Mount Rainier’s glaciers spill from the peak in all directions, their names reflecting the region’s places and people. The state icon’s massive bulk is a result of thousands of eruptions, a geologic layer cake of lava and ash.
Volcano Row, a north-south picket fence of peaks is commanded by the active, or potentially active, volcanoes Rainier, Mount Baker, Mount Adams, Glacier Peak and Mount St. Helens.
Although climbing volcanoes can be exhilarating (and sometimes deadly), the views are spectacular. Fortunately, sweeping vistas are available with the expenditure of a tank of gas and a little exertion.
Each of the volcano quintet is distinctly different: Mount Baker with its world record snowfall; iconic Mount Rainier and its drive-to high-elevation visitors center, lodge and a peak that draws thousands of climbers; explosive Mount St. Helens; remote Glacier Peak and Mount Adams, with the Yakama Indian Nation on much of its eastern flank.
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MOUNT ST. HELENS
A relatively safe chance to see an active volcano soon after its 1980 eruption was too good to pass up but the hike in proved to be tougher than anticipated.
The never-ending gray, flattened trees, ash and pumice leaving puffs settling behind us, and the lack of life, and the log-jammed Spirit Lake was simply depressing.
Unexpectedly, plants and wildlife started making a comeback immediately after the explosion, spiders and pollen drifting in on the wind.
Now the visitor-friendly 110,000-acre Mount St. Helens National Monument has overlooks, a visitor center 51/2 miles from the peak (the closest site reached by car), trails and, with a permit, climb-to-the-rim opportunities.
The rim perch is not without its downside. In 2008 a large chunk of the rim broke off, taking a monitoring camera with it.
Although Mount St. Helens is the main active act along the Cascades’ spine, dormant 10,778-foot Mount Baker still has a chance of erupting.
It has let off a fair amount of steam several times in the last 100 years, including 1975’s continuous plume from Sherman Crater.
Baker is known for its skiing and snowboarding, activities that draw people from around the world. It’s also known for its world record-setting 1,140 inches (95 feet) snowfall during the 1998-99 season.
Other draws include accessibility to views of glaciers and to a stream of mountain climbers.
Our favorite approach to a glacier is the Heliotrope Ridge Trail, a 2-plus-mile hike through meadows and creek crossings fed by snowmelt (morning crossings are safer) and with stunning views down on the Coleman Glacier.
It is a moderate (some would say strenuous) outing but worth the effort even if you have to take a lot of breaks.
Another favorite is the Yellow Aster Butte Trail for August wildflowers and views of Shuksan and Baker. It’s accessible off the Mount Baker Highway.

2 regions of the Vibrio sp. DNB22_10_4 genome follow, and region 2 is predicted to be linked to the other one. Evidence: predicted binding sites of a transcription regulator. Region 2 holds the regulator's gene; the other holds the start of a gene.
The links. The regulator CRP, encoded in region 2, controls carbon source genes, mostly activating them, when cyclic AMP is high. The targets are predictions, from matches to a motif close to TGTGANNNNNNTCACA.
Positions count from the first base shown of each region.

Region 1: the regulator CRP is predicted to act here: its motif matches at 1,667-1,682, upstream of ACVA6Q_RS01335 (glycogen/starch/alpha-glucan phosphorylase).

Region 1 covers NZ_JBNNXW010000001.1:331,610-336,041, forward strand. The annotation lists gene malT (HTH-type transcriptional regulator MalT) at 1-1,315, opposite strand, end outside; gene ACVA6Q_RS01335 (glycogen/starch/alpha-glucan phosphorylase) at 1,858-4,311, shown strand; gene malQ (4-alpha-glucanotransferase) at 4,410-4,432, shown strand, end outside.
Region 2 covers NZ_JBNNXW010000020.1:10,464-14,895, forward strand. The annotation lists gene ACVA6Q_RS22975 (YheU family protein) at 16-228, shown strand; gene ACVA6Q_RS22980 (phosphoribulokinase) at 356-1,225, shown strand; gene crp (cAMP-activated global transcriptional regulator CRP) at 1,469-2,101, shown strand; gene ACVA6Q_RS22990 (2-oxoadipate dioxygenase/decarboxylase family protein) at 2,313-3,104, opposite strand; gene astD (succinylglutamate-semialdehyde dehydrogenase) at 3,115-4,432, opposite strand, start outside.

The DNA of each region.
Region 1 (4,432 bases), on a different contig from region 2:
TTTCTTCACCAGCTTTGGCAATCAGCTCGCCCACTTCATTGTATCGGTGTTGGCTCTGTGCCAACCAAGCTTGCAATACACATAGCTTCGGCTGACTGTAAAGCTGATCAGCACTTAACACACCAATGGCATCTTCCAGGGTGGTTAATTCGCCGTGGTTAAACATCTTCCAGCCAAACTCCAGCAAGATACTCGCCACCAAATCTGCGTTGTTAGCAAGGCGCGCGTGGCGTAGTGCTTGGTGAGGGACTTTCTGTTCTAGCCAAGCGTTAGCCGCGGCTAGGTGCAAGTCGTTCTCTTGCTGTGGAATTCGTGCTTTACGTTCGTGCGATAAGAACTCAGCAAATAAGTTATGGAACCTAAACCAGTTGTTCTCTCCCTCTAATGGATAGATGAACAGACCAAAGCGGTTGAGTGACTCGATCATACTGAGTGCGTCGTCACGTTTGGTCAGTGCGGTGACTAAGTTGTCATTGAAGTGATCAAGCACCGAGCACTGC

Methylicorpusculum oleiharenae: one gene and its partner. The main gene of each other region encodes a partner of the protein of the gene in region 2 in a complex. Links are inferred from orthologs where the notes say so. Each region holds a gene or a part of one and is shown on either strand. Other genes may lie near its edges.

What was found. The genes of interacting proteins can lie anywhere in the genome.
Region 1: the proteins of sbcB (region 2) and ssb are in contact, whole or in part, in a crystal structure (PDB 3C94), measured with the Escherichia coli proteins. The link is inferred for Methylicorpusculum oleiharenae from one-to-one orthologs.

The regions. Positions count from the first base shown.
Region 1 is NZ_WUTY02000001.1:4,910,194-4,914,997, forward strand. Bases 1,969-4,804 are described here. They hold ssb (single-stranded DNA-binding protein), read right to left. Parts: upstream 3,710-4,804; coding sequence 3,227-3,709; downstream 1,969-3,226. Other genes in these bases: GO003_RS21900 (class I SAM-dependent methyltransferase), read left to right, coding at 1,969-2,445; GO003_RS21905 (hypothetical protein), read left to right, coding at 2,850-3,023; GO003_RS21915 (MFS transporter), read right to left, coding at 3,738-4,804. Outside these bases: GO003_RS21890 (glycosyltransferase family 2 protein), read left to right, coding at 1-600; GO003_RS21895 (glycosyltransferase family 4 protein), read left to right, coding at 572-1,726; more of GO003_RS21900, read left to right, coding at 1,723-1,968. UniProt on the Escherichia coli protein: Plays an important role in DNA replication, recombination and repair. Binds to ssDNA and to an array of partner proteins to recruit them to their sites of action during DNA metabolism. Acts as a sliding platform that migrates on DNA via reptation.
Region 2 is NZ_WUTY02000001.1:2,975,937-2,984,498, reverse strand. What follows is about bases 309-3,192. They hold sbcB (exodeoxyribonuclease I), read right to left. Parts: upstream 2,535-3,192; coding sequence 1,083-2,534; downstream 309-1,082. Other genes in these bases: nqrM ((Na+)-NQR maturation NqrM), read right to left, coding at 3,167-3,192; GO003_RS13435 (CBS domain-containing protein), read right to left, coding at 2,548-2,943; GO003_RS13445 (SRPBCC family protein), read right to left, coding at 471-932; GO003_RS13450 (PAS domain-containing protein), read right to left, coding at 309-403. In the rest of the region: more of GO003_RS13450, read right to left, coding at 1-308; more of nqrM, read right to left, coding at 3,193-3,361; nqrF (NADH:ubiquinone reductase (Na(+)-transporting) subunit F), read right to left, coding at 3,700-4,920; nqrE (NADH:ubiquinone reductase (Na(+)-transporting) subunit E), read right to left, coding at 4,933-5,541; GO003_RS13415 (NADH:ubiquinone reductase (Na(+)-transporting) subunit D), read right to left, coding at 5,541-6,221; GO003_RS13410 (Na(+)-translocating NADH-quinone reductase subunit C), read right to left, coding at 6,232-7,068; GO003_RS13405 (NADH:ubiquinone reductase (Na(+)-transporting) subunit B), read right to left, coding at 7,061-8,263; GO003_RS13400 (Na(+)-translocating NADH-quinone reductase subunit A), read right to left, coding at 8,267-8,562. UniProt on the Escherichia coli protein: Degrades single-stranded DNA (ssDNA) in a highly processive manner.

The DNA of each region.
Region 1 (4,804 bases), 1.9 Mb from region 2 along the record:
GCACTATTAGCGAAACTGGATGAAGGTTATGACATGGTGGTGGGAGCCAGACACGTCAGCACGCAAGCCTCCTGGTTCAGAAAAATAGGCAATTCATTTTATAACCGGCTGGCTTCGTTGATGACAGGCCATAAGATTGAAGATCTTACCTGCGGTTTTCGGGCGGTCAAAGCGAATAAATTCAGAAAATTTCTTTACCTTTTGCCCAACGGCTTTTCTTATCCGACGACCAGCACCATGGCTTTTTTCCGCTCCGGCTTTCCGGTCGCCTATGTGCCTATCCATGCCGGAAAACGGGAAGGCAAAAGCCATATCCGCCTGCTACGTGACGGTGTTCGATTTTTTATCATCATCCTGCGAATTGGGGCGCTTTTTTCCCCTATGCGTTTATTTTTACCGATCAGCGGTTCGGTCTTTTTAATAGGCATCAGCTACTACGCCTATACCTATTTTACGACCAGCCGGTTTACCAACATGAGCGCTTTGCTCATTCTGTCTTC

If you want isolation, the state’s iconic 14,411-foot volcano, tallest in the state, is not the place to go unless you head to the backcountry.
Hikers are drawn by almost 250 miles of trails and several campgrounds. Climbers head to the top of Rainier behind experienced guides while families and casual hikers amble around Paradise for stunning views with little expenditure of effort.
The recently renovated 1916 lodge and a lengthy list of activities for all ages are other draws.
Walking the 1.4-mile Nisqually Vista Loop takes you through meadows (a swatch of wildflowers in July and August) with excellent views down to the shrinking Nisqually Glacier.
Because there are so many trails leading out of the visitor center vicinity, get a map and clear directions from the information desk.
The biggest challenge for long-range backpackers is the Wonderland Trail, a spectacular 93-mile loop circumnavigating “The Mountain” and through several environments from lowland forests to subalpine meadows.
At the Nisqually entrance, the National Park Inn is open year-round and has a family style restaurant and a fine view of the peak.
Activities include a junior ranger program, the summer Slug Fest, and an educational experience in the new visitors center at Paradise.
Closest of the five to Oregon, Adams is the state’s second-highest volcano, its flat top about 12,280 feet high. If you’re on just about any peak south of Rainier, Adams is on the horizon.
For climbers, it’s an excellent destination because there’s elbow room; for less-experienced climbers, the south slope is the easiest for a nontechnical climb.
Huckleberries, the rare wolverine and a dozen glaciers are part of the ecosystem that developed about 1,000 years ago after its last eruption.
The Pacific Crest Trail runs about 21 miles on the western flank.
For an excellent view of Mount Adams, climb Potato Hill, a 3-mile round-trip with a little scramble to the view to Adams and the Muddy Fork Lava Bed in the Mount Adams Ranger District.
Although not as visible and least studied of the major volcanoes, the fourth-highest peak in the state deserves respect.
Some of the most explosive and largest eruptions since the last Ice Age in Washington came from this 10,541-foot Snohomish County volcano. The last one was about 300 years ago.
The most remote of the five active volcanoes (it didn’t appear on a published map until 1898) requires hikers who want to tackle the hike in through the Glacier Peak Wilderness.